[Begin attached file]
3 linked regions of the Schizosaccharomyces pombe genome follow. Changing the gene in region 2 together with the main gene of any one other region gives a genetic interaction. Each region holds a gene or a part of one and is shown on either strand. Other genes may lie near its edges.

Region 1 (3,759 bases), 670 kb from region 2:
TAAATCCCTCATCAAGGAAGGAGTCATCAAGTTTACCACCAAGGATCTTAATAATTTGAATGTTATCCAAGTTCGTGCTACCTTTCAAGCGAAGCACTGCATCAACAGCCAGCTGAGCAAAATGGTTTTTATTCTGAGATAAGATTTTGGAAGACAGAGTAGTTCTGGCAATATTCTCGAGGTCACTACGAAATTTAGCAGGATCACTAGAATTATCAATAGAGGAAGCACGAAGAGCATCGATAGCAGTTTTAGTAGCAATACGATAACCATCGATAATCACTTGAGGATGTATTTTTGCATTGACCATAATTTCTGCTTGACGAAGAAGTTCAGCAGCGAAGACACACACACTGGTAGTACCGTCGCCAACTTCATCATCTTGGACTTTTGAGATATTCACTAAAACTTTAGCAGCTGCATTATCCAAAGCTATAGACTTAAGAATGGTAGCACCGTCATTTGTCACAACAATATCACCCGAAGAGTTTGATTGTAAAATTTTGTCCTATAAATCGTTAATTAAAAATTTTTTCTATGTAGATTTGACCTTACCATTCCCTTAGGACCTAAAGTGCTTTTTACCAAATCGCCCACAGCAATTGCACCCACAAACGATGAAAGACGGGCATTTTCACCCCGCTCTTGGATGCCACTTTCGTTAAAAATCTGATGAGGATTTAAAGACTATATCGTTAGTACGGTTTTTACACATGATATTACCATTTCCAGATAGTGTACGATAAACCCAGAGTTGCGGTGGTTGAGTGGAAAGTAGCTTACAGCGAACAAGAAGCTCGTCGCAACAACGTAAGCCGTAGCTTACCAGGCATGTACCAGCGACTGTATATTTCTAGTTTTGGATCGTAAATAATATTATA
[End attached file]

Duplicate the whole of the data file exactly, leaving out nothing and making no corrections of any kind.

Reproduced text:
3 linked regions of the Schizosaccharomyces pombe genome follow. Changing the gene in region 2 together with the main gene of any one other region gives a genetic interaction. Each region holds a gene or a part of one and is shown on either strand. Other genes may lie near its edges.

Region 1 (3,759 bases), 670 kb from region 2:
TAAATCCCTCATCAAGGAAGGAGTCATCAAGTTTACCACCAAGGATCTTAATAATTTGAATGTTATCCAAGTTCGTGCTACCTTTCAAGCGAAGCACTGCATCAACAGCCAGCTGAGCAAAATGGTTTTTATTCTGAGATAAGATTTTGGAAGACAGAGTAGTTCTGGCAATATTCTCGAGGTCACTACGAAATTTAGCAGGATCACTAGAATTATCAATAGAGGAAGCACGAAGAGCATCGATAGCAGTTTTAGTAGCAATACGATAACCATCGATAATCACTTGAGGATGTATTTTTGCATTGACCATAATTTCTGCTTGACGAAGAAGTTCAGCAGCGAAGACACACACACTGGTAGTACCGTCGCCAACTTCATCATCTTGGACTTTTGAGATATTCACTAAAACTTTAGCAGCTGCATTATCCAAAGCTATAGACTTAAGAATGGTAGCACCGTCATTTGTCACAACAATATCACCCGAAGAGTTTGATTGTAAAATTTTGTCCTATAAATCGTTAATTAAAAATTTTTTCTATGTAGATTTGACCTTACCATTCCCTTAGGACCTAAAGTGCTTTTTACCAAATCGCCCACAGCAATTGCACCCACAAACGATGAAAGACGGGCATTTTCACCCCGCTCTTGGATGCCACTTTCGTTAAAAATCTGATGAGGATTTAAAGACTATATCGTTAGTACGGTTTTTACACATGATATTACCATTTCCAGATAGTGTACGATAAACCCAGAGTTGCGGTGGTTGAGTGGAAAGTAGCTTACAGCGAACAAGAAGCTCGTCGCAACAACGTAAGCCGTAGCTTACCAGGCATGTACCAGCGACTGTATATTTCTAGTTTTGGATCGTAAATAATATTATA